The musical is a semi-operatic adaptation of Oscar Wilde's "The Picture of Dorian Gray." It's about a handsome young man who gets his wish to remain forever young while his portrait records his increasing age and debasement.
Educated Russians are familiar with the work, Bowser said, and he easily found copies of the Russian translation when he was in Moscow supervising early rehearsals.
The international project has been in the works since "Dorian" opened at the Pentacle Theatre in April 2008. Michael Butler, the producer of the original "Hair" on Broadway, saw the play, liked it and arranged for it to be produced in Moscow by Stas Namin, the founder of the rock band Flowers.
Bowser worked with the Russian actors for three weeks in 2008. "Dorian" was supposed to open in 2009, but the repertory theater had to defer staging new productions because of ripples from the worldwide financial crisis.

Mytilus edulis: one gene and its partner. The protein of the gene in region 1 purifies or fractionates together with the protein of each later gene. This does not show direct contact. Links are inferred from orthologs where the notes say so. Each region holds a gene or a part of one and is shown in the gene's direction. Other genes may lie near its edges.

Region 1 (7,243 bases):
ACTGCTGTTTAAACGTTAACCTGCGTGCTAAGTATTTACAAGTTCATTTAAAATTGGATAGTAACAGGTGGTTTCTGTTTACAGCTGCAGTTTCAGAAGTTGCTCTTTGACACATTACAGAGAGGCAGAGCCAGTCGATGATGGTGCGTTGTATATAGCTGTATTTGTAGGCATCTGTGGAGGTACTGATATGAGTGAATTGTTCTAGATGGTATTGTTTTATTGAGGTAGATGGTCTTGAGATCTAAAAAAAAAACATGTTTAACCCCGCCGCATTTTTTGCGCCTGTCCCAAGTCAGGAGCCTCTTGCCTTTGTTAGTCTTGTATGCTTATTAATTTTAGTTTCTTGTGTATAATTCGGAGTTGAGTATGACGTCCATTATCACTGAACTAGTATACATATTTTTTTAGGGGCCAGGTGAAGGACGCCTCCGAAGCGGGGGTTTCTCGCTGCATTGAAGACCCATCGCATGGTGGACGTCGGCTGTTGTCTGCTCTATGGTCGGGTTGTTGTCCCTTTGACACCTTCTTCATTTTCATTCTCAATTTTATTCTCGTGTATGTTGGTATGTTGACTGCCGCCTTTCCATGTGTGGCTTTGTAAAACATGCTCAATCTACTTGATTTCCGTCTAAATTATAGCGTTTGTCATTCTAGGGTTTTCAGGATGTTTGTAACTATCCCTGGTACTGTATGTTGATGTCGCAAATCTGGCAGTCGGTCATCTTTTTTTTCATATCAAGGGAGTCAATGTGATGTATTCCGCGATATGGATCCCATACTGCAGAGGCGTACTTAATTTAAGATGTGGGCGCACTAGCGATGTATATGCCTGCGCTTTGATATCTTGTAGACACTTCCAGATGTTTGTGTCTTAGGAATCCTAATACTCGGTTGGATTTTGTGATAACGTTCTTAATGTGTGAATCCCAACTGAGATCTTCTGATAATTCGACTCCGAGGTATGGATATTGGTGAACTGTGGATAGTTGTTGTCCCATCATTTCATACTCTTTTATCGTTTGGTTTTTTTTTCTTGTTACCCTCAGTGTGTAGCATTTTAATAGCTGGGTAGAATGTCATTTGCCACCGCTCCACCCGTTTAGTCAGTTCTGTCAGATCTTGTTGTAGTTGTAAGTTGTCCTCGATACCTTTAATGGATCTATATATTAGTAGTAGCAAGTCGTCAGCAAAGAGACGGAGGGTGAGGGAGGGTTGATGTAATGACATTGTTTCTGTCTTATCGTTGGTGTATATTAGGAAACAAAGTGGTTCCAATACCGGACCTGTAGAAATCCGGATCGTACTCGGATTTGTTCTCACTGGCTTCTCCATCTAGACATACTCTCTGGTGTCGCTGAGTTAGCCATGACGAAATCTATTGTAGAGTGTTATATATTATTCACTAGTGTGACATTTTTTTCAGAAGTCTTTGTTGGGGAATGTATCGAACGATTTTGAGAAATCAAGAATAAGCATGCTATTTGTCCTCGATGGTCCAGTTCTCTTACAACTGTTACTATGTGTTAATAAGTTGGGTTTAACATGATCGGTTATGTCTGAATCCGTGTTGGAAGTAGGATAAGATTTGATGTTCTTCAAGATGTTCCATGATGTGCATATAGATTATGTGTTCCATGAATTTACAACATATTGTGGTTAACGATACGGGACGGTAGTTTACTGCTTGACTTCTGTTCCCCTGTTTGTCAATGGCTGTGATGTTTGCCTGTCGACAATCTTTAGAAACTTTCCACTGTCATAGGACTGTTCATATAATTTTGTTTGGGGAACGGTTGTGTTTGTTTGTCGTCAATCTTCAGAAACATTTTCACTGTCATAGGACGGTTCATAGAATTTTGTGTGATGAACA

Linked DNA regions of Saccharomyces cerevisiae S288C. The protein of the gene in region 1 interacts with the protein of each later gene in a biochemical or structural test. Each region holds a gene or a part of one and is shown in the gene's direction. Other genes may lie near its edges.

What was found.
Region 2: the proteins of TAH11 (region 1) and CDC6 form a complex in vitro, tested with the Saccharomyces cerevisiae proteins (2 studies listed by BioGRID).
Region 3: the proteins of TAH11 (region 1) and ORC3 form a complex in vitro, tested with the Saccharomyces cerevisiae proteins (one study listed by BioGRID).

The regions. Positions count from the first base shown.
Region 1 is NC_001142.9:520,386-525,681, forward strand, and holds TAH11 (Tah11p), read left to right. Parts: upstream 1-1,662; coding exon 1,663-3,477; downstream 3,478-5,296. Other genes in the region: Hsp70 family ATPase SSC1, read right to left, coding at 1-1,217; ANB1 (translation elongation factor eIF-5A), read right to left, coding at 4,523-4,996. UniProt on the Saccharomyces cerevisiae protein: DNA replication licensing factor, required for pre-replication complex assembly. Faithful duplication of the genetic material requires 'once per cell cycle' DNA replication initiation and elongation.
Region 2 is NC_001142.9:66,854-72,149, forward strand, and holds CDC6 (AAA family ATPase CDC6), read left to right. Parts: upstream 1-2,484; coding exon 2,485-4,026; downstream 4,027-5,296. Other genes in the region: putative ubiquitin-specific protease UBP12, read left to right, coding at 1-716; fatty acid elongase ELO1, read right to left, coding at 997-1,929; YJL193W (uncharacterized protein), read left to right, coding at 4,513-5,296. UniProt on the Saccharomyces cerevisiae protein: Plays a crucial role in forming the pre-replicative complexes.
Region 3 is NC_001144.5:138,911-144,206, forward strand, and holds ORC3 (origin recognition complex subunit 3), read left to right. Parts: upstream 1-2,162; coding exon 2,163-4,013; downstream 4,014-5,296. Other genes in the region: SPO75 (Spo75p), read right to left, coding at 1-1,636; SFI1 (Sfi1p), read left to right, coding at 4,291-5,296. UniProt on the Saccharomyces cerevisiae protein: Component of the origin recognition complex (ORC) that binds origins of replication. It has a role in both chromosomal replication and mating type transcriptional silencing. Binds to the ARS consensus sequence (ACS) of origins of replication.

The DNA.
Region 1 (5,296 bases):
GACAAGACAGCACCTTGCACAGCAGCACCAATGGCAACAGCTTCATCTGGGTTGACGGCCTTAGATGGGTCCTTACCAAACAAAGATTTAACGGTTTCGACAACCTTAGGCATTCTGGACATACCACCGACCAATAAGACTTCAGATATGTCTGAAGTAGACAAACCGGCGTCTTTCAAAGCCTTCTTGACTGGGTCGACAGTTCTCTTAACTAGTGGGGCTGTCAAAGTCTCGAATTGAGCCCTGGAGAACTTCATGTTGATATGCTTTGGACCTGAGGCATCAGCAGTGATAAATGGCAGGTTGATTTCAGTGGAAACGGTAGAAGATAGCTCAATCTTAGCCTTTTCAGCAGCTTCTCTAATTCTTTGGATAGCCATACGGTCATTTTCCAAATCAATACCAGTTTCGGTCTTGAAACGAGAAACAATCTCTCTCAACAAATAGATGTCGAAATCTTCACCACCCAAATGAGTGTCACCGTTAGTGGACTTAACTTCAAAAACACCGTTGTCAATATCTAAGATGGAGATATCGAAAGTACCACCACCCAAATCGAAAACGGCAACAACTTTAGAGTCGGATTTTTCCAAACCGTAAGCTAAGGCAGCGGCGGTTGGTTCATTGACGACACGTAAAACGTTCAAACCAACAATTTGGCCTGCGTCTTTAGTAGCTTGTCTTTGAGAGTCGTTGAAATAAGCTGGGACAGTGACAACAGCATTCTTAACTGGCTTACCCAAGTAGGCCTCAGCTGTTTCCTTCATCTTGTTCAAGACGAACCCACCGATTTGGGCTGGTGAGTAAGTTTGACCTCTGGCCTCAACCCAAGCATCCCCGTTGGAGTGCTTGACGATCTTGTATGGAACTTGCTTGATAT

The budget for the new production evidently doesn't include money to bring Bowser back, and he doesn't think he'll return to Moscow on his own.
"They're in the habit of videotaping rehearsals and performances, so I'm sure they will get some to me," he said.
From his 2008 trip, he knows that the production is likely to be much more colorful than the Pentacle debut. The complex rhyme structure he intended for the libretto is out the window, since "Russian has 10 syllables for one of ours," he said.
Meanwhile, Bowser has been focusing on writing music, collaborating with other musicians online and designing websites from his home. He hasn't been involved with the Pentacle since "Dorian."
"I have several subjects for another musical, but none has stuck yet," he said.
bcurtin@StatesmanJournal.com or (503) 399-6699